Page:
Stakeholders welcomed parliamentary approval of legislation taking shipping into the European Union’s Emissions Trading System (ETS) as a victory that brings long-sought certainty.

The European Community Shipowners’ Associations (ECSA) said that earmarking €2bn ($2.19bn) in revenue from the measure for a maritime-focused fund could mark a turning point for decarbonisation by fostering clean fuels uptake and innovation.

ECSA secretary general Sotiris Raptis said the EU Innovation Fund support is key to bridging the price gap between conventional bunker oil and more expensive clean fuels.

“Addressing the climate crisis and decarbonising shipping is not a question of ‘if’ but a question of ‘how’,” he said.

“Setting aside part of the ETS revenues for maritime is a victory for the energy transition of the sector.”

ECSA also welcomed that the language of the final bill upholds the “polluter pays principle” by requiring costs to be passed on to vessels’ commercial operators.

And it said that phasing in the rules, which enter into force in 2024 once finalised, is crucial to ensuring a smooth transition for shipping.

The EU triumvirate of key institutions — the European Commission, Parliament and Council — agreed late last year to fold shipping into the ETS in phases between 2024 and 2027.

Last key hurdle

But approval of the details by the European Parliament was a key remaining hurdle, although some steps remain before finalisation.

Valentina Keys, a UK-based environmental lawyer at Watson Farley & Williams, said parliamentary approval of the new emissions trading law sends “a strong signal of certainty” to the industry.

Members of the European Parliament discuss the revisions to the ETS. The revisions include shipping starting in 2024. Photo: EU

“The polluter pays principle beacons a completely new era for maritime,” she wrote on LinkedIn.

Folding maritime into EU emissions trading will require shipowners and operators to buy carbon allowances for European voyages in 2024 and beyond.

Buying carbon credits

For 2025, they will have to buy rights for 40% of verified emissions reported in the previous year. In 2026, the percentage rises to 70% and from 2027 all emissions will be covered. Voyages to or from a point outside the EU receive a 50% discount.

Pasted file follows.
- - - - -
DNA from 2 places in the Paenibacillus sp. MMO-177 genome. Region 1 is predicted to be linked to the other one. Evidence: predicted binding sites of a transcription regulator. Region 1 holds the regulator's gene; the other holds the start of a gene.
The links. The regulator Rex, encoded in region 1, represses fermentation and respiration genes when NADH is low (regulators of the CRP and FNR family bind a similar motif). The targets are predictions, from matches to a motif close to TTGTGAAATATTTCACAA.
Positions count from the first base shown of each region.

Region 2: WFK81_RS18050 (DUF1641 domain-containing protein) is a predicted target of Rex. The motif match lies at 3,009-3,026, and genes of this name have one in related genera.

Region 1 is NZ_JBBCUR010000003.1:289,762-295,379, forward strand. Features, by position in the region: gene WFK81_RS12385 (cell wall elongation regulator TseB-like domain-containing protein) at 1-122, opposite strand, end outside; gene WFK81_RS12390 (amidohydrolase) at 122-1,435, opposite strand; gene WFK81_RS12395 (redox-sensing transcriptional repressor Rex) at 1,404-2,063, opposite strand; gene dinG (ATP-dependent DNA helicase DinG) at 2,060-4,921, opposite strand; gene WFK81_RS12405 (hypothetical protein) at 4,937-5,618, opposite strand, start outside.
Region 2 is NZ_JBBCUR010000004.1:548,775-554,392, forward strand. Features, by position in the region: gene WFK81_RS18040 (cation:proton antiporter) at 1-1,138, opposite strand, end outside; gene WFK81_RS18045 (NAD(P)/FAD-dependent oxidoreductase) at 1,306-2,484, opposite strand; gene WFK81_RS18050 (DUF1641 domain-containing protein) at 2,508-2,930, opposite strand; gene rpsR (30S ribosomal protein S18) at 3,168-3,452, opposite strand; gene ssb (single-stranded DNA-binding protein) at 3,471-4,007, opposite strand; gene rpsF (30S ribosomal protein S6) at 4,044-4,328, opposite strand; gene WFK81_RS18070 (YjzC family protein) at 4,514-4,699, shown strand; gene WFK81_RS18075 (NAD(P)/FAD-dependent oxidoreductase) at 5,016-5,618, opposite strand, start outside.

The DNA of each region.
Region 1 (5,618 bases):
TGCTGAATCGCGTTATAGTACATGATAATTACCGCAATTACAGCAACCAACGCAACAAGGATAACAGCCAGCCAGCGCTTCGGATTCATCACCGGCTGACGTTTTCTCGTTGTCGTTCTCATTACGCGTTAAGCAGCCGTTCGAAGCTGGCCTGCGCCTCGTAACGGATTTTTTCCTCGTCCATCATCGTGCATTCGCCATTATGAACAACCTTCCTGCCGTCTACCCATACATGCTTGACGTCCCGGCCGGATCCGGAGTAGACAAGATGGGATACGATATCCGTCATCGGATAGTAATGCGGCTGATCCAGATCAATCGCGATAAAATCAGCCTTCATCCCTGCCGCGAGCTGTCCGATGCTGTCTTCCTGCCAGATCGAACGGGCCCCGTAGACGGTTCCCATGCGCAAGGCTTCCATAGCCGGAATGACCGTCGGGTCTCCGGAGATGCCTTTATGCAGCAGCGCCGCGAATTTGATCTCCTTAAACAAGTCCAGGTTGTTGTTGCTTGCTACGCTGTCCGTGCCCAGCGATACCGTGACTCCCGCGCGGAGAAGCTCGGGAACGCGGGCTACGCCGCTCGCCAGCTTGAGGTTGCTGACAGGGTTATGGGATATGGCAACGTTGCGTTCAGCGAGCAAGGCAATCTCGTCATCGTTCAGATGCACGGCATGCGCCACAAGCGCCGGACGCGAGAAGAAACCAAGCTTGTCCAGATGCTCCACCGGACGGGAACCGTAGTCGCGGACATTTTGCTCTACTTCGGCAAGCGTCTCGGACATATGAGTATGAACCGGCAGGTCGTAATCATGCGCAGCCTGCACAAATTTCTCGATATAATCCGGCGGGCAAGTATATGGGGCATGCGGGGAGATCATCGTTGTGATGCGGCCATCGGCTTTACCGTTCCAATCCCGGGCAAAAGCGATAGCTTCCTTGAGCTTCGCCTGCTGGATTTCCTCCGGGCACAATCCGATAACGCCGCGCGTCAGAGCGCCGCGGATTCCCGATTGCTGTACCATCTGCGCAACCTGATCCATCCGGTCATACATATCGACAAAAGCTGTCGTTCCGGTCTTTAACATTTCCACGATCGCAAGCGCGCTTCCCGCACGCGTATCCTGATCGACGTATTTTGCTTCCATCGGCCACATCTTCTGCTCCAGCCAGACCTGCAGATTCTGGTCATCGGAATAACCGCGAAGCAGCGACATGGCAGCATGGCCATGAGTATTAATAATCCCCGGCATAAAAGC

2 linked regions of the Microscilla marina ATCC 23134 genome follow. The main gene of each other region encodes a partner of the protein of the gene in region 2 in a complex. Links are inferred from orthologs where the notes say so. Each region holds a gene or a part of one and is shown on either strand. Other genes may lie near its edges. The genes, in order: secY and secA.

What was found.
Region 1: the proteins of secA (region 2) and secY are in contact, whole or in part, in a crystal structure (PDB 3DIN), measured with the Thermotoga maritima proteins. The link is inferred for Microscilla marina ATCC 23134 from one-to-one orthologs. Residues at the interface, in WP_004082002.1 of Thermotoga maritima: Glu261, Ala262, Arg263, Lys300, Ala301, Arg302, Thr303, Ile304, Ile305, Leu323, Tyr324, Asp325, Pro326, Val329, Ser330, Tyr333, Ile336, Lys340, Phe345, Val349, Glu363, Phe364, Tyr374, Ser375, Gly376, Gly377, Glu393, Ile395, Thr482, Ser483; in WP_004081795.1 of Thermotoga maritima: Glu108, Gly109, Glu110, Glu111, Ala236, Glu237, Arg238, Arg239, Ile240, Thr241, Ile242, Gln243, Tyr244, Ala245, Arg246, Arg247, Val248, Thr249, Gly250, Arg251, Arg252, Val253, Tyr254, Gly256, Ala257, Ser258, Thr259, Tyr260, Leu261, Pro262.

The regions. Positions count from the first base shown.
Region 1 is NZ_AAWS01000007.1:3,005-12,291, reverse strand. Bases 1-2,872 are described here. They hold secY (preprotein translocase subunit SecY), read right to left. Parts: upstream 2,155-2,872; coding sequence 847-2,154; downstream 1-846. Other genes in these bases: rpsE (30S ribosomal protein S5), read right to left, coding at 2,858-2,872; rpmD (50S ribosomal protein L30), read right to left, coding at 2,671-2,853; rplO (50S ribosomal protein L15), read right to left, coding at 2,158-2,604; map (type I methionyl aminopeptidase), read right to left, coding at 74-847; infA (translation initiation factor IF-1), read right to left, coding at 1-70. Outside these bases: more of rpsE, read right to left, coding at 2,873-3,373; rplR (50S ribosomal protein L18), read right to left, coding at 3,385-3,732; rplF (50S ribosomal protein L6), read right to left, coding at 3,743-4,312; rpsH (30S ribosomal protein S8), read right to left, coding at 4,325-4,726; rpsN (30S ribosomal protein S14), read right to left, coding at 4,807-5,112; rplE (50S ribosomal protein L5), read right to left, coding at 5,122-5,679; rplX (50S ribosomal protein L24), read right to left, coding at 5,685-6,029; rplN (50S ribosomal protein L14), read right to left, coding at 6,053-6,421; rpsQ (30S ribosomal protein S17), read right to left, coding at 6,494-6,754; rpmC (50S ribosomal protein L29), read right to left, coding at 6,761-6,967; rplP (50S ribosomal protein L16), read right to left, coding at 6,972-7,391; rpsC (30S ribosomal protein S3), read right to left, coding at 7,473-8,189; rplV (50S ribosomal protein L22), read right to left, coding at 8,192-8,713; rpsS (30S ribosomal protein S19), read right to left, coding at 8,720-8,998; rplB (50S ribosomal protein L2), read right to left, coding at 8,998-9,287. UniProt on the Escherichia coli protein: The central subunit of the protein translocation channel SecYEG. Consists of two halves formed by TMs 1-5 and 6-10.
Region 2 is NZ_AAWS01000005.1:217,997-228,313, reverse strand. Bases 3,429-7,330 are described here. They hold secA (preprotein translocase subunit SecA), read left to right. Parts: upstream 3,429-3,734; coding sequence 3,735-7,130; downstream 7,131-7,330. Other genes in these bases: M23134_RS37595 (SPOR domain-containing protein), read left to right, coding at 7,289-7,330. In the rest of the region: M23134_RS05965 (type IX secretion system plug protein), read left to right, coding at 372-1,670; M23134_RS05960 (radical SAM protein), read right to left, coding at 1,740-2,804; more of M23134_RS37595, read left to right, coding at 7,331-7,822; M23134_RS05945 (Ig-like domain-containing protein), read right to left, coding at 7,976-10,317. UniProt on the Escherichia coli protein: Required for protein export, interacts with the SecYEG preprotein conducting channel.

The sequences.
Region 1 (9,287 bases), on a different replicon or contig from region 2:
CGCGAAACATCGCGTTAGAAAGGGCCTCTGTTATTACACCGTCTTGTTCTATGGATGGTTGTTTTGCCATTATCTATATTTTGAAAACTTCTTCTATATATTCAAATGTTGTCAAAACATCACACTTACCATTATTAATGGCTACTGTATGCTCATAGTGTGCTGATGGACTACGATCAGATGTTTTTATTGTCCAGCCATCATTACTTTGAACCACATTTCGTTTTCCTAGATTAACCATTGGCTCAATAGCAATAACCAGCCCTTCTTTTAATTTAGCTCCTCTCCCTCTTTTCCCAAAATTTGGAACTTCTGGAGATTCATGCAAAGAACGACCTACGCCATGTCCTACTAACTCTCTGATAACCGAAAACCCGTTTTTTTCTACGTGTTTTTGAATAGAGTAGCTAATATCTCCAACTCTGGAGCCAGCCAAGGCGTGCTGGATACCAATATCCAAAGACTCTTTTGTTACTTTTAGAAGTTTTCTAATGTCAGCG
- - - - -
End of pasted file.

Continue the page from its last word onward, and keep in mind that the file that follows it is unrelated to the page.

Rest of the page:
“This is a significant step towards reducing the carbon footprint of the shipping industry, which is currently responsible for around 3% of global greenhouse gas emissions,” said SailPlan chief executive Jacob Ruytenbeek, whose clean-tech company offers emissions monitoring to shipping.

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The emissions trading approval is part of a broader legislative drive in Brussels, with the Fit for 55 package including the FuelEU Maritime law aimed at fostering green fuels.

When it is finalised, as expected, it will mark the first time shipping is required to pay a price for its GHG emissions at a time when the International Maritime Organization is still debating global market-based measures, such as a carbon levy.

But questions remain about how it will be applied.

Irina Haesler, a board member of the German Shipowners’ Association (VDR), said: “German shipowners fully support this fundamental legislation that drives the decarbonisation of shipping while maintaining the competitiveness of the sector through the earmarking of revenues of the EU Innovation Fund.

“However, it is now up to the 27 EU members states to implement the directive in the same way in order to avoid loopholes and different interpretations.”


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